Today the House of Representatives approved H.R.
Global Movement Fights Plastic Pollution
Scientists predict that without urgent action there will be more plastic than fish in the ocean by 2050. Yet, despite the danger that plastic pollution poses to our planet and to human health, industry and governments have so far failed to face up to the systemic change required to solve the issue.
That’s why a network of 100 NGOs, including EarthShare members Surfrider Foundation, Clean Water Action, Institute for Transportation and Development Policy, and Oceana, just released a groundbreaking new global vision for a future free from plastic pollution.
The vision’s includes 10 principles that represent the first step in a global movement to change society's perception and use of plastics.
Some of these principles include prioritizing waste reduction; building a materials lifecycle that sustains the health of the people and the planet; and working with producers and workers to change the system.
"This is the first time that groups from all around the world have come together to find a common solution to plastic pollution,” said Monica Wilson from GAIA. “It shows the evolution of a movement that is pushing governments, cities and major companies to solve this ever-growing problem. This isn’t just about managing the problem. It’s about preventing it in the first place.”
The environmental impacts of plastic pollution are well understood. A significant amount of plastic production is for single-use disposable applications. Nearly a third of plastic packaging escapes collection systems and winds up in the oceans. Once there, sunlight and ocean currents shred plastic debris into smaller particles called microplastics, which attract and concentrate toxic chemicals up the marine food chain and into our bodies.
Plastic is also a human rights issue. Increasingly, consumer goods companies sell goods wrapped in plastic into markets without waste management systems that can adequately handle the materials. In the US, most plastic ends up in incinerators and landfills, endangering nearby communities, which are frequently low-income communities and communities of color.
It is clear that without strong and coordinated effort by policy makers, businesses will continue to use plastic indiscriminately and the pollution will intensify.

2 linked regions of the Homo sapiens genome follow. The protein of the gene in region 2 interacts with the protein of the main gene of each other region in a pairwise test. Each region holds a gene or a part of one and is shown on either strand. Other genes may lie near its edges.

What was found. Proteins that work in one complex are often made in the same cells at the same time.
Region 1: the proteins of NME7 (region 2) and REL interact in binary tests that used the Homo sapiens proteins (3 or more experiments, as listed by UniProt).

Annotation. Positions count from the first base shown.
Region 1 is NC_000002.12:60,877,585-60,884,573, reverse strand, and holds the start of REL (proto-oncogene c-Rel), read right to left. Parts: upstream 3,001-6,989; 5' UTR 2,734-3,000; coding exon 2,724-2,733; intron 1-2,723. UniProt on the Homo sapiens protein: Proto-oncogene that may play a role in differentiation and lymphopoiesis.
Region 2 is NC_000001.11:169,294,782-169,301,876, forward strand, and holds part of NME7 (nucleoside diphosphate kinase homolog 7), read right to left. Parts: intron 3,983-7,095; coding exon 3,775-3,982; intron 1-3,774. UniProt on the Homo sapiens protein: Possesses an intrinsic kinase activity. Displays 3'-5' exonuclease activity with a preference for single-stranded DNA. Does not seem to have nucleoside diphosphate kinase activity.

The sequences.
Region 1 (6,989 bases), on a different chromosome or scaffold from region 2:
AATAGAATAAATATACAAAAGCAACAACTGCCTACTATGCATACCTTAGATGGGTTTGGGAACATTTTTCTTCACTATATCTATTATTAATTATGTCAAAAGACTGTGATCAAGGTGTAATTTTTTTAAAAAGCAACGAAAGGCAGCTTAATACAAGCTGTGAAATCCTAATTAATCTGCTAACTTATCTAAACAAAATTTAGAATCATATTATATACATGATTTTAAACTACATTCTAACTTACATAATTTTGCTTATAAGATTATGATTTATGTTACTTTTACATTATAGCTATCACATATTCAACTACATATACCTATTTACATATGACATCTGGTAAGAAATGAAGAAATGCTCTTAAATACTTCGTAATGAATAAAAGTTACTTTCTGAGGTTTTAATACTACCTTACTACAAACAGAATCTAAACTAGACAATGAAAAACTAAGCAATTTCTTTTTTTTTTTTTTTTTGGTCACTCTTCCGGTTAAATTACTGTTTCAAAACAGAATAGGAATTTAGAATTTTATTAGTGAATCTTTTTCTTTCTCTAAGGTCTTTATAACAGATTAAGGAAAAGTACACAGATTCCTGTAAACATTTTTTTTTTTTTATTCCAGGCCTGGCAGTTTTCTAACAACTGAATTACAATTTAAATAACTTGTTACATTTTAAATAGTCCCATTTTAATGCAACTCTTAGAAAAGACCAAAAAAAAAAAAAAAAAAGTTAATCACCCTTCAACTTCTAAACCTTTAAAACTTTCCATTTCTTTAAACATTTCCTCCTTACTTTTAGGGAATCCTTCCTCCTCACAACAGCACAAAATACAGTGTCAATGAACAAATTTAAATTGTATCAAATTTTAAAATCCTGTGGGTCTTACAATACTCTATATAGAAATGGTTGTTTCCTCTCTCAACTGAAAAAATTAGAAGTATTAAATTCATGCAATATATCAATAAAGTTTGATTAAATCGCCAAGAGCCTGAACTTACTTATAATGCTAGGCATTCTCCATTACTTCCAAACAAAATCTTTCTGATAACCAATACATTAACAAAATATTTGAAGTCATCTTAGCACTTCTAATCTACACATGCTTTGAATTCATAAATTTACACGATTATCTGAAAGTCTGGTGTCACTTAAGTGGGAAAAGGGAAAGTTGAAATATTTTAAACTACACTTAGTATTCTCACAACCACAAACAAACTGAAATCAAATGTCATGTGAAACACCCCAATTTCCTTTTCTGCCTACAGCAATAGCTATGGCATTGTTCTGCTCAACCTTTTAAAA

“For years, the plastics industry has been telling us that all plastics are recyclable, but what we find in the field demonstrates that we can not recycle our way out of the plastic pollution problem,” said Martin Bourque, Executive Director of the Ecology Center who runs the United States’ longest-operating curbside recycling program.
We call on US corporations and governments to lead the way to a future free from plastic pollution. We also stand in solidarity with people around the world who are implementing real community-based solutions.
To learn more, visit http://breakfreefromplastic.org/.
[ Wilderness Society opposes Utah public lands bill passed by House committee, asks President to designate Bears Ears region of Utah as a national monument ]
With very few legislative days left in the 114th Congress, this bill has no chance of being adopted and would do too little to protect wild, cultural and historic lands, including the critically important Bears Ears area.
[ Poll of Taos County voters finds overwhelming support for recreation access and expanded protections for New Mexico’s public lands ]
EMBARGOED until Sept. 22, 2016
Alaska Sen. Lisa Murkowski has revived her ongoing attack on Alaska’s Izembek National Wildlife Refuge by introducing a bill (S. 3204) that would force construction of a road through a designated wilderness area.
The guidance requires climate change science to be included in environmental analyses for individual projects, such as oil and gas development, on public lands covered under the National Environmental Policy Act (known as NEPA).
One year ago today, the Forest Service and Bureau of Land Management released historic conservation plans that would help conserve the sagebrush ecosystem, the over 350 species that call it home and the imperiled sage-grouse.